[v. uh-fiks; n. af-iks]
verb (used with object)
to fasten, join, or attach (usually followed by to ): to affix stamps to a letter.
to put or add on; append: to affix a signature to a contract.
to impress (a seal or stamp).
to attach (blame, reproach, ridicule, etc.).
something that is joined or attached.
Grammar. a bound inflectional or derivational element, as a prefix, infix, or suffix, added to a base or stem to form a fresh stem or a word, as -ed added to want to form wanted, or im- added to possible to form impossible.
Compare combining form.

1525–35; < Latin affīxus fastened to (past participle of affīgere), equivalent to af- af- + fīg- fasten + -sus, variant of -tus past participle suffix

affixable, adjective
affixal [a-fik-suhl] , affixial [a-fik-see-uhl] , adjective
affixer, noun
affixment, noun
reaffix, verb (used with object)
unaffixed, adjective Unabridged
Based on the Random House Dictionary, © Random House, Inc. 2014.
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World English Dictionary
1.  to attach, fasten, join, or stick: to affix a poster to the wall
2.  to add or append: to affix a signature to a document
3.  to attach or attribute (guilt, blame, etc)
4.  prefix suffix See also infix a linguistic element added to a word or root to produce a derived or inflected form: -ment in establishment is a derivational affix; -s in drowns is an inflectional affix
5.  something fastened or attached; appendage
[C15: from Medieval Latin affixāre, from ad- to + fixāre to fix]

Collins English Dictionary - Complete & Unabridged 10th Edition
2009 © William Collins Sons & Co. Ltd. 1979, 1986 © HarperCollins
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Word Origin & History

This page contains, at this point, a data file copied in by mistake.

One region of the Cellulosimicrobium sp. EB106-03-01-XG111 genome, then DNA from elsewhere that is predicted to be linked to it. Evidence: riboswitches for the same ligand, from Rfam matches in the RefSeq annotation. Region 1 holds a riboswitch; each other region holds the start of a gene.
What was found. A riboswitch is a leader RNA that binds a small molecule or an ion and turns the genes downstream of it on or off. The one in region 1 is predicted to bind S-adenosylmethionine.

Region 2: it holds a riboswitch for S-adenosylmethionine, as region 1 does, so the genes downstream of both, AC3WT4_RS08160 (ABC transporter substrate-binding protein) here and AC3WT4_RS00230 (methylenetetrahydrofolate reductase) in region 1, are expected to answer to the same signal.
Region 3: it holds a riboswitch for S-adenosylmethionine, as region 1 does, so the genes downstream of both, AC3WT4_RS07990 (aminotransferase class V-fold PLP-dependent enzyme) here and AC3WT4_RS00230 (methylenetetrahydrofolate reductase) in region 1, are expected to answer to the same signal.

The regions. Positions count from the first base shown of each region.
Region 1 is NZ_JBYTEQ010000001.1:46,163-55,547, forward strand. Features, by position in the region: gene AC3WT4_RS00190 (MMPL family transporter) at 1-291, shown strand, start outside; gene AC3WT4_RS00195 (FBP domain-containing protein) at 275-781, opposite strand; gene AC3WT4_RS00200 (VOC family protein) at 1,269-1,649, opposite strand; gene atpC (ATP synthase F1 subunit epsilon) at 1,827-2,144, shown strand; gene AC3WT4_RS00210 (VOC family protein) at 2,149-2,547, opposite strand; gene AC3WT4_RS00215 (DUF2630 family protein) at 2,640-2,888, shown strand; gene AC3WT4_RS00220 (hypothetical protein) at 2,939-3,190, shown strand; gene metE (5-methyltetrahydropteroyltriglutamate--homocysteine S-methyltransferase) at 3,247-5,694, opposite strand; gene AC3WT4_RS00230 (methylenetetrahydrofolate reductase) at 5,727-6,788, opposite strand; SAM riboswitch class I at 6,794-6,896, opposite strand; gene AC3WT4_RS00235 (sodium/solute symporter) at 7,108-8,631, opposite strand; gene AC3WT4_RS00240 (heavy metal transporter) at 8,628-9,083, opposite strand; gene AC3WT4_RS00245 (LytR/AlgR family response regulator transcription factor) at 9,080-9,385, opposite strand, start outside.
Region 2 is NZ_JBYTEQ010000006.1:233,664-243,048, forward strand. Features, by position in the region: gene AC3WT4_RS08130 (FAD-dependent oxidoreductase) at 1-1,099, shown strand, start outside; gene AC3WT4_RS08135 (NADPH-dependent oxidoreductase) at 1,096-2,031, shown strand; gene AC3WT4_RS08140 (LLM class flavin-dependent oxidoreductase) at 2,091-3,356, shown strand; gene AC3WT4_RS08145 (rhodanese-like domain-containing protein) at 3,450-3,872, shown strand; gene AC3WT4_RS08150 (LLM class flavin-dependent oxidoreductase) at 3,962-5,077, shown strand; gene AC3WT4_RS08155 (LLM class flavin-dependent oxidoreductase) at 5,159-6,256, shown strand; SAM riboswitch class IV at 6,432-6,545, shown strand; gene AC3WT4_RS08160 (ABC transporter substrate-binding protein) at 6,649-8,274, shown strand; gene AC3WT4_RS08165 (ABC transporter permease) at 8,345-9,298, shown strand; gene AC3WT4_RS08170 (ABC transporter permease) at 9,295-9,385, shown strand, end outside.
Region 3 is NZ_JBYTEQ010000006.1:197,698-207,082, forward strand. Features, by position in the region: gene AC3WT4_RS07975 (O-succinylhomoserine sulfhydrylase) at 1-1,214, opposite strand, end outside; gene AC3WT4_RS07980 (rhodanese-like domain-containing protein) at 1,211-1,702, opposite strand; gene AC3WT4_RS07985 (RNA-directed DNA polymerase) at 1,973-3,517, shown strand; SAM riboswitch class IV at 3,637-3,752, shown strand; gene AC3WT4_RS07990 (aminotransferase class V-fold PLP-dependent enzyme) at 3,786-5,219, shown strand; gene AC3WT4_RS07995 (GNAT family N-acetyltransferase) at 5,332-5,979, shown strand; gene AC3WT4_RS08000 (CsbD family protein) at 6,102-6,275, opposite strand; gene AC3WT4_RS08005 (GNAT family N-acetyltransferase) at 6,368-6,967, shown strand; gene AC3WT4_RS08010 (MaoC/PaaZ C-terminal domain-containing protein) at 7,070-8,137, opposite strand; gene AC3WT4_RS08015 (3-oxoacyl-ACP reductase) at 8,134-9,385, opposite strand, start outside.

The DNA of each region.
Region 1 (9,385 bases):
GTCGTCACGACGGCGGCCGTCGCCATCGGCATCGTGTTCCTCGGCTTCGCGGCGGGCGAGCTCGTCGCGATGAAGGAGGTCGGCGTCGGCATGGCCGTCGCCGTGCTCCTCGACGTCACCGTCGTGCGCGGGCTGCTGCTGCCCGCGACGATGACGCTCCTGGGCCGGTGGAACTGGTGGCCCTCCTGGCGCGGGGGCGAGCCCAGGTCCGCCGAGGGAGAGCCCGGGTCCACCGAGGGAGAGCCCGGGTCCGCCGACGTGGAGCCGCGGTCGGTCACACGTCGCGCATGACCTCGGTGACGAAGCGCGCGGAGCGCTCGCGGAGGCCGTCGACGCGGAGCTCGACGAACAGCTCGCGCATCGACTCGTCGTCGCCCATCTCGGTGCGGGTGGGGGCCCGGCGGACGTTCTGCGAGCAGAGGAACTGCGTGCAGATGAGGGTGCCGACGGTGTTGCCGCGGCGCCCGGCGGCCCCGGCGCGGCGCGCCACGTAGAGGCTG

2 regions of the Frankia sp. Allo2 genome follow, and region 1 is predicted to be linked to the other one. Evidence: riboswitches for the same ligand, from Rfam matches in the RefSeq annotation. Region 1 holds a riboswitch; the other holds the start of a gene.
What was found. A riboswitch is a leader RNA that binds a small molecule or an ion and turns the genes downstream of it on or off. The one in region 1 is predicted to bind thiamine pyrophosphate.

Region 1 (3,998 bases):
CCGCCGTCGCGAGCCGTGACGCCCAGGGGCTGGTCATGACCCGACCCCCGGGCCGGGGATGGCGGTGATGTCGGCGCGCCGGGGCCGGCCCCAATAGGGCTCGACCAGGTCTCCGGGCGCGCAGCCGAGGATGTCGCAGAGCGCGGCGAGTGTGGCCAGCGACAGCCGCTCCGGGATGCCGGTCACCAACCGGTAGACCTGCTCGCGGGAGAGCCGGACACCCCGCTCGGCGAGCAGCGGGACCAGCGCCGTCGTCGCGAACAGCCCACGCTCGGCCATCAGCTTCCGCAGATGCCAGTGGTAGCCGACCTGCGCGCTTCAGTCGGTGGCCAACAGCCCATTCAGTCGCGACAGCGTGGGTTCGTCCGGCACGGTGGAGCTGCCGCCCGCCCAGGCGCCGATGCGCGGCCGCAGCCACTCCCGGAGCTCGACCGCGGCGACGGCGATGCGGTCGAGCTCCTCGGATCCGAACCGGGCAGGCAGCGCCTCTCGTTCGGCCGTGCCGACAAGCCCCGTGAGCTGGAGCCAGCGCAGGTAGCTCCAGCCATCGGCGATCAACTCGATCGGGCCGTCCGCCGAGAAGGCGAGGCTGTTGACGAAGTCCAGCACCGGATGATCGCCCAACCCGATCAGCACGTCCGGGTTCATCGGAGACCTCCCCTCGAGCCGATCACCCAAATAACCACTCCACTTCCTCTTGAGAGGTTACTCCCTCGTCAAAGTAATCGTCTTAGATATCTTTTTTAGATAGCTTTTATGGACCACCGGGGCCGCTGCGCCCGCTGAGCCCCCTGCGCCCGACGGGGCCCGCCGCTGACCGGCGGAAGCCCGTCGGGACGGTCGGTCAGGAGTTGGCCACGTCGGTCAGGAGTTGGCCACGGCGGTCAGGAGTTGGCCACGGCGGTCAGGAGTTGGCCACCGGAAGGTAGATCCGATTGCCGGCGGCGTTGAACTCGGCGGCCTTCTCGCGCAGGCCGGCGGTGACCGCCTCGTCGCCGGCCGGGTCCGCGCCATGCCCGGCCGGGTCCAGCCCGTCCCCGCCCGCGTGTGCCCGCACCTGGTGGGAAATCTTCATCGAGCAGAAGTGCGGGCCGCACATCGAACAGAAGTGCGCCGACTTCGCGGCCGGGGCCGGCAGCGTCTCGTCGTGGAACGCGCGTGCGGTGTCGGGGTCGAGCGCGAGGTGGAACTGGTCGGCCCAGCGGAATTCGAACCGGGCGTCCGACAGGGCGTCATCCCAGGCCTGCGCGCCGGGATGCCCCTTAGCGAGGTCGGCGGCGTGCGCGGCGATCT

1530s, from M.L. affixare, freq. of L. affigere (pp. affixus) "fasten to," from ad- "to" + figere "fasten" (see fix). First used by Scottish writers and perhaps from M.Fr. affixer, a temporarily re-Latinized spelling of O.Fr. afichier (modern Fr. afficher).
Online Etymology Dictionary, © 2010 Douglas Harper
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Encyclopedia Britannica


a grammatical element that is combined with a word, stem, or phrase to produce derived and inflected forms. There are three types of affixes: prefixes, infixes, and suffixes. A prefix occurs at the beginning of a word or stem (sub-mit, pre-determine, un-willing); a suffix at the end (wonder-ful, depend-ent, act-ion); and an infix occurs in the middle. English has no infixes, but they are found in American Indian languages, Greek, Tagalog, and elsewhere. Examples of English inflectional suffixes are illustrated by the -s of "cats," the -er of "longer," and the -ed of "asked." See also morphology

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Encyclopedia Britannica, 2008. Encyclopedia Britannica Online.
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Example sentences
Remove the protective backing on the double-stick tape on the top edge and
  affix the film to it.
The bread seems to affix itself magnetically to the fingers.
Store these smaller boxes in drawers and affix the boxes with prominent labels
  that indicate their contents.
He hopes to one day permanently affix artificial legs to the bones of horses
  and other creatures.
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